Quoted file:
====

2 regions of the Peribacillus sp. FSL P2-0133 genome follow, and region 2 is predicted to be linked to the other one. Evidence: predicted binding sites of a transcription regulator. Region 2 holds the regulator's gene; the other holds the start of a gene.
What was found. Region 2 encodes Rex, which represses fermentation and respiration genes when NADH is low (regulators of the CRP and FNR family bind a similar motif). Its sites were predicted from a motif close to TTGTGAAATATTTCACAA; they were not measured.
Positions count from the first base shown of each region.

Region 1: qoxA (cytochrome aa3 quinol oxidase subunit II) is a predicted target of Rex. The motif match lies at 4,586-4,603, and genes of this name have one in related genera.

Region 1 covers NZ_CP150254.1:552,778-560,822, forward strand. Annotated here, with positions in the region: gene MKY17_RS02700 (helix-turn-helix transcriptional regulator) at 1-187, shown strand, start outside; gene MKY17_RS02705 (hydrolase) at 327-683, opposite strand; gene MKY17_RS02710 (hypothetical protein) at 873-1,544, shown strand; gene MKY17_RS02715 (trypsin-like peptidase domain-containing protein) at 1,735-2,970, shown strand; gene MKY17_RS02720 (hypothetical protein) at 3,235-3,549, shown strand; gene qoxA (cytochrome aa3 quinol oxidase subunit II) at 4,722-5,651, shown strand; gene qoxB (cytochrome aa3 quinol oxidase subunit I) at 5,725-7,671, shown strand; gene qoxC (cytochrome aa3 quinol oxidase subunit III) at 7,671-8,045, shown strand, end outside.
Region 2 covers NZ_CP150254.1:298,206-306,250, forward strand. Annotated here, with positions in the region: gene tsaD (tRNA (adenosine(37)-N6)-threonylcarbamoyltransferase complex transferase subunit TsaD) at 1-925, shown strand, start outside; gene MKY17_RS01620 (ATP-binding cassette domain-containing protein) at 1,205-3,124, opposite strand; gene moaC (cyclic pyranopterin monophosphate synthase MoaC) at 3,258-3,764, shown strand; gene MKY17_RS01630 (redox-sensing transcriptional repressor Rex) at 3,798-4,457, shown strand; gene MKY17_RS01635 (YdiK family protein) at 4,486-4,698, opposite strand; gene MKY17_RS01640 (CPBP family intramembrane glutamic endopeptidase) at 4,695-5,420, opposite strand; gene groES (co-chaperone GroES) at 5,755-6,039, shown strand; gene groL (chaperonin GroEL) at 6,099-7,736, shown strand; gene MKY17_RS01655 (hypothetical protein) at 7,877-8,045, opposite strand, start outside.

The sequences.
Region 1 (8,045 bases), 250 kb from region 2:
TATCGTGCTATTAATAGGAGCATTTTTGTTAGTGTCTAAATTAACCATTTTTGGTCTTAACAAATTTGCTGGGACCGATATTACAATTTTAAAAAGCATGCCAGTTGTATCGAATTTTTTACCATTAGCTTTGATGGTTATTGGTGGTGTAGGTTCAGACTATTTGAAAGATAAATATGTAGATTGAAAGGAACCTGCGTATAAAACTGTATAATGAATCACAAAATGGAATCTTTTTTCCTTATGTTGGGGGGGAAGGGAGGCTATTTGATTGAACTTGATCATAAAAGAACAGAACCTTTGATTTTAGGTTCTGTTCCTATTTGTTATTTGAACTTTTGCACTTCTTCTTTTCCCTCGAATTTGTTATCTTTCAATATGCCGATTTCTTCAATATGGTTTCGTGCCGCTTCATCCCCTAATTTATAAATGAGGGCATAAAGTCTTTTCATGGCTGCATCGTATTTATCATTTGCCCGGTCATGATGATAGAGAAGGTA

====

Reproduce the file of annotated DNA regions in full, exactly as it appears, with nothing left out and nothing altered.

2 regions of the Peribacillus sp. FSL P2-0133 genome follow, and region 2 is predicted to be linked to the other one. Evidence: predicted binding sites of a transcription regulator. Region 2 holds the regulator's gene; the other holds the start of a gene.
What was found. Region 2 encodes Rex, which represses fermentation and respiration genes when NADH is low (regulators of the CRP and FNR family bind a similar motif). Its sites were predicted from a motif close to TTGTGAAATATTTCACAA; they were not measured.
Positions count from the first base shown of each region.

Region 1: qoxA (cytochrome aa3 quinol oxidase subunit II) is a predicted target of Rex. The motif match lies at 4,586-4,603, and genes of this name have one in related genera.

Region 1 covers NZ_CP150254.1:552,778-560,822, forward strand. Annotated here, with positions in the region: gene MKY17_RS02700 (helix-turn-helix transcriptional regulator) at 1-187, shown strand, start outside; gene MKY17_RS02705 (hydrolase) at 327-683, opposite strand; gene MKY17_RS02710 (hypothetical protein) at 873-1,544, shown strand; gene MKY17_RS02715 (trypsin-like peptidase domain-containing protein) at 1,735-2,970, shown strand; gene MKY17_RS02720 (hypothetical protein) at 3,235-3,549, shown strand; gene qoxA (cytochrome aa3 quinol oxidase subunit II) at 4,722-5,651, shown strand; gene qoxB (cytochrome aa3 quinol oxidase subunit I) at 5,725-7,671, shown strand; gene qoxC (cytochrome aa3 quinol oxidase subunit III) at 7,671-8,045, shown strand, end outside.
Region 2 covers NZ_CP150254.1:298,206-306,250, forward strand. Annotated here, with positions in the region: gene tsaD (tRNA (adenosine(37)-N6)-threonylcarbamoyltransferase complex transferase subunit TsaD) at 1-925, shown strand, start outside; gene MKY17_RS01620 (ATP-binding cassette domain-containing protein) at 1,205-3,124, opposite strand; gene moaC (cyclic pyranopterin monophosphate synthase MoaC) at 3,258-3,764, shown strand; gene MKY17_RS01630 (redox-sensing transcriptional repressor Rex) at 3,798-4,457, shown strand; gene MKY17_RS01635 (YdiK family protein) at 4,486-4,698, opposite strand; gene MKY17_RS01640 (CPBP family intramembrane glutamic endopeptidase) at 4,695-5,420, opposite strand; gene groES (co-chaperone GroES) at 5,755-6,039, shown strand; gene groL (chaperonin GroEL) at 6,099-7,736, shown strand; gene MKY17_RS01655 (hypothetical protein) at 7,877-8,045, opposite strand, start outside.

The sequences.
Region 1 (8,045 bases), 250 kb from region 2:
TATCGTGCTATTAATAGGAGCATTTTTGTTAGTGTCTAAATTAACCATTTTTGGTCTTAACAAATTTGCTGGGACCGATATTACAATTTTAAAAAGCATGCCAGTTGTATCGAATTTTTTACCATTAGCTTTGATGGTTATTGGTGGTGTAGGTTCAGACTATTTGAAAGATAAATATGTAGATTGAAAGGAACCTGCGTATAAAACTGTATAATGAATCACAAAATGGAATCTTTTTTCCTTATGTTGGGGGGGAAGGGAGGCTATTTGATTGAACTTGATCATAAAAGAACAGAACCTTTGATTTTAGGTTCTGTTCCTATTTGTTATTTGAACTTTTGCACTTCTTCTTTTCCCTCGAATTTGTTATCTTTCAATATGCCGATTTCTTCAATATGGTTTCGTGCCGCTTCATCCCCTAATTTATAAATGAGGGCATAAAGTCTTTTCATGGCTGCATCGTATTTATCATTTGCCCGGTCATGATGATAGAGAAGGTA